17. Female characters were less likely than males to have an identifiable goal (females, 49 percent vs. males, 60 percent). Female character’s goals were more likely to be related to their personal lives (females, 14 percent vs. males, 5 percent). (SDSU)

18. In films with at least one female writer or director, women comprised 50 percent of protagonists. Without female writers or directors, that number drops to 13 percent. (SDSU)

19. Women made up 19 percent of all directors, writers, producers, executive producers, editors and cinematographers working on the top 250 domestic grossing films of 2015. (SDSU)

20. Of the top 100 films, women filled just 16 percent of the same roles. (SDSU)

21. 33 percent of the top 250 films of 2015 employed zero or one woman. Comparatively, just one percent employed zero or one man. (SDSU)

22. Paramount, Lionsgate and Open Road have zero films slated for 2016 directed by women. (USA Today)


Washington Post

23. A whopping 84 percent of the Academy’s directors branch, and 96 percent of the executives branch, is white. (Washington Post)

24. Four-hundred-and-twenty-three of the 435 Oscars’ Best Director nominations since 1927, about 97 percent, have gone to white directors. (Washington Post)

25. Roughly 20 percent of the nearly 150 executives who oversee production of wide-release films at the seven top studios are nonwhite. (Wall Street Journal)

26. Just 16 percent of the approximately 100 executives at the vice-president level or higher are nonwhite. (Wall Street Journal)


27. In 2013-14, just 12.5 percent of the 376 directors of feature films were minorities. (DGA)

28. Same time period: Just 1.3 percent of the 376 directors of features were minority women. (DGA)

Racial Minorities TV

29. For films released in 2014 and TV shows from 2014-15, 71.7 percent of speaking or named characters were white, with 28.3 percent from underrepresented racial and ethnic groups. (MDSC)

30. Only 12.2 percent of characters were Black, 5.8 percent were Hispanic/Latino, 5.1 percent were Asian, 2.3 percent were Middle Eastern and 3.1 percent were another race. (MDSC)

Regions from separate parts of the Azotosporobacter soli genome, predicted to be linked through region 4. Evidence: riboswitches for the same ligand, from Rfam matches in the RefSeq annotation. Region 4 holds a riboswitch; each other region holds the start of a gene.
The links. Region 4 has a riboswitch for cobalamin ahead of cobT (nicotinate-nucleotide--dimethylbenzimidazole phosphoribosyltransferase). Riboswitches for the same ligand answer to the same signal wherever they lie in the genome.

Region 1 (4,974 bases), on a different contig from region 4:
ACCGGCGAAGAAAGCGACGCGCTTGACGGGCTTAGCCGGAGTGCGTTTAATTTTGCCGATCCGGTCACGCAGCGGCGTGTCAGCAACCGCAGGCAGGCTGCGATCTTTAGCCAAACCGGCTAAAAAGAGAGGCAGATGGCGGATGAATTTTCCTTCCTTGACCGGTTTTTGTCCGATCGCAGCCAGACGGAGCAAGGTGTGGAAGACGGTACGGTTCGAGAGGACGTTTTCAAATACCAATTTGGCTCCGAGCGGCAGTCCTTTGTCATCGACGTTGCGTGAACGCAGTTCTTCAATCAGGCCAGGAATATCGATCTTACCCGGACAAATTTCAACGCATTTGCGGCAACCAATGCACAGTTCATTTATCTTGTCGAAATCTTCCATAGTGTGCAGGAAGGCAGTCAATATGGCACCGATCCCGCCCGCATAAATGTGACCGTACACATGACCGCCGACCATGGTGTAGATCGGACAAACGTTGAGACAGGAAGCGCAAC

31. Just 21.8 percent of leading characters were from underrepresented racial/ethnic groups. (MDSC)

32. In 2014, 87 percent of the 407 directors who released films or television series were white. (MDSC)

33. In 2012-13, minorities were outnumbered more than 2-to-1 among film leads, 2-to-1 among film directors, and 3-to-1 among film writers. (Bunche Center)

34. White scripted leads outnumbered minorities nearly 6-to-1 on broadcast television, and nearly 2-to-1 on cable and digital. (Bunche Center)

35. White series creators outnumbered minority series creators more than 6-to-1 on broadcast TV, more than 3-to-1 on cable, and more than 7-to-1 on digital platforms and in syndication. (Bunche Center)

36. Film studio heads were 94 percent white in 2012-13, studio senior management was 92 percent white, and studio unit heads were 96 percent white. (Bunche Center)

37. In television, network and studio heads were 96 percent white, senior management was 93 percent white, and Television unit heads were 86 percent white. (Bunche Center)



38. Two percent of the 11,194 speaking characters across 414 movies, TV shows and digital series from 2014 were either lesbian, gay or bisexual. (MDSC)

39. Only seven speaking or named characters identified as transgender, with six of them appearing on streaming series. (MDSC)

40. In the 2012-13 season, 88.9 percent of lead characters were heterosexual, 11.1 percent were “unclear,” and zero were either gay or bisexual. (Bunche Center)

41. Bisexual and homosexual characters did not appear before the fourth credited actor on TV shows from the 2012-13 season. (Bunche Center)